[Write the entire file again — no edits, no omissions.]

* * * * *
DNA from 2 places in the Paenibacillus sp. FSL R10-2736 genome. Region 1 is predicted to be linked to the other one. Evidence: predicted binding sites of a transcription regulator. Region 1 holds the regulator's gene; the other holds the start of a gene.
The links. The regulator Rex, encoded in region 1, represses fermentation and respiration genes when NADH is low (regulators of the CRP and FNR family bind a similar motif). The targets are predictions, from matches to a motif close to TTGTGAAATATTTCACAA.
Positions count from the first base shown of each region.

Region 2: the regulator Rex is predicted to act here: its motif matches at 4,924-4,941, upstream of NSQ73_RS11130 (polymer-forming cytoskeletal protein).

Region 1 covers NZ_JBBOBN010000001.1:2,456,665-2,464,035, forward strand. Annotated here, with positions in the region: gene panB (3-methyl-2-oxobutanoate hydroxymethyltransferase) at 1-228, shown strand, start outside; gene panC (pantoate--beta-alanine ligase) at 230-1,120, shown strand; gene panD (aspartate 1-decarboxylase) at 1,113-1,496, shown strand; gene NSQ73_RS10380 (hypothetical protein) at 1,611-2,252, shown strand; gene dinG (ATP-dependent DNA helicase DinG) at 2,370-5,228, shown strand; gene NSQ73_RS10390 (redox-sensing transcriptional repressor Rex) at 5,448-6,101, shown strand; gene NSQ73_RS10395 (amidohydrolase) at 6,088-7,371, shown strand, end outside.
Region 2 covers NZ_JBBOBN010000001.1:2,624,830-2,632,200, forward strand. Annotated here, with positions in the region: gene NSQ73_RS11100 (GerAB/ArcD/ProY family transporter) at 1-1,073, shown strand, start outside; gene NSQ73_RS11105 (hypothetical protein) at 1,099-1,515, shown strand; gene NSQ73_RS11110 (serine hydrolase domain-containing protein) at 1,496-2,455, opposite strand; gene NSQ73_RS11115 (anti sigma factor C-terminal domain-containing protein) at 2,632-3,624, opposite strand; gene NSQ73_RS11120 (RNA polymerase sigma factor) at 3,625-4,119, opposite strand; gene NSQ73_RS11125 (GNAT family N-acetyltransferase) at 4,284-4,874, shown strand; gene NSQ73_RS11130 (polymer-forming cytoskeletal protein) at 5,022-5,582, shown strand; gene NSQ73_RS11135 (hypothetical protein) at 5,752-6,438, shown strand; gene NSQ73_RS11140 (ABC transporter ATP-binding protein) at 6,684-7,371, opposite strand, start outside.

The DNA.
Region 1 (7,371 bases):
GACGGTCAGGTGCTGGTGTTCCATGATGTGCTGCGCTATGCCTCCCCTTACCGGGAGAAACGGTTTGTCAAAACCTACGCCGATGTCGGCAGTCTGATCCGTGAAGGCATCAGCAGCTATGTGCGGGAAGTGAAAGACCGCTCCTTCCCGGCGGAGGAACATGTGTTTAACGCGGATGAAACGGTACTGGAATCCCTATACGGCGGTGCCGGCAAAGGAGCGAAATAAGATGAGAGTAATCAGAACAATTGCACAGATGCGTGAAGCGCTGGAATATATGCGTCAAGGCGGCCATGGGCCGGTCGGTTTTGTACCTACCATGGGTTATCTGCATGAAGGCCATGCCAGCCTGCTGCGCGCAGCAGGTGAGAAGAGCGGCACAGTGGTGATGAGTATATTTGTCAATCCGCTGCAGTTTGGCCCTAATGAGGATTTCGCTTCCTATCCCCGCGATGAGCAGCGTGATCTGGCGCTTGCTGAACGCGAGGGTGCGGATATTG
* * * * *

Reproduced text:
DNA from 2 places in the Paenibacillus sp. FSL R10-2736 genome. Region 1 is predicted to be linked to the other one. Evidence: predicted binding sites of a transcription regulator. Region 1 holds the regulator's gene; the other holds the start of a gene.
The links. The regulator Rex, encoded in region 1, represses fermentation and respiration genes when NADH is low (regulators of the CRP and FNR family bind a similar motif). The targets are predictions, from matches to a motif close to TTGTGAAATATTTCACAA.
Positions count from the first base shown of each region.

Region 2: the regulator Rex is predicted to act here: its motif matches at 4,924-4,941, upstream of NSQ73_RS11130 (polymer-forming cytoskeletal protein).

Region 1 covers NZ_JBBOBN010000001.1:2,456,665-2,464,035, forward strand. Annotated here, with positions in the region: gene panB (3-methyl-2-oxobutanoate hydroxymethyltransferase) at 1-228, shown strand, start outside; gene panC (pantoate--beta-alanine ligase) at 230-1,120, shown strand; gene panD (aspartate 1-decarboxylase) at 1,113-1,496, shown strand; gene NSQ73_RS10380 (hypothetical protein) at 1,611-2,252, shown strand; gene dinG (ATP-dependent DNA helicase DinG) at 2,370-5,228, shown strand; gene NSQ73_RS10390 (redox-sensing transcriptional repressor Rex) at 5,448-6,101, shown strand; gene NSQ73_RS10395 (amidohydrolase) at 6,088-7,371, shown strand, end outside.
Region 2 covers NZ_JBBOBN010000001.1:2,624,830-2,632,200, forward strand. Annotated here, with positions in the region: gene NSQ73_RS11100 (GerAB/ArcD/ProY family transporter) at 1-1,073, shown strand, start outside; gene NSQ73_RS11105 (hypothetical protein) at 1,099-1,515, shown strand; gene NSQ73_RS11110 (serine hydrolase domain-containing protein) at 1,496-2,455, opposite strand; gene NSQ73_RS11115 (anti sigma factor C-terminal domain-containing protein) at 2,632-3,624, opposite strand; gene NSQ73_RS11120 (RNA polymerase sigma factor) at 3,625-4,119, opposite strand; gene NSQ73_RS11125 (GNAT family N-acetyltransferase) at 4,284-4,874, shown strand; gene NSQ73_RS11130 (polymer-forming cytoskeletal protein) at 5,022-5,582, shown strand; gene NSQ73_RS11135 (hypothetical protein) at 5,752-6,438, shown strand; gene NSQ73_RS11140 (ABC transporter ATP-binding protein) at 6,684-7,371, opposite strand, start outside.

The DNA.
Region 1 (7,371 bases):
GACGGTCAGGTGCTGGTGTTCCATGATGTGCTGCGCTATGCCTCCCCTTACCGGGAGAAACGGTTTGTCAAAACCTACGCCGATGTCGGCAGTCTGATCCGTGAAGGCATCAGCAGCTATGTGCGGGAAGTGAAAGACCGCTCCTTCCCGGCGGAGGAACATGTGTTTAACGCGGATGAAACGGTACTGGAATCCCTATACGGCGGTGCCGGCAAAGGAGCGAAATAAGATGAGAGTAATCAGAACAATTGCACAGATGCGTGAAGCGCTGGAATATATGCGTCAAGGCGGCCATGGGCCGGTCGGTTTTGTACCTACCATGGGTTATCTGCATGAAGGCCATGCCAGCCTGCTGCGCGCAGCAGGTGAGAAGAGCGGCACAGTGGTGATGAGTATATTTGTCAATCCGCTGCAGTTTGGCCCTAATGAGGATTTCGCTTCCTATCCCCGCGATGAGCAGCGTGATCTGGCGCTTGCTGAACGCGAGGGTGCGGATATTG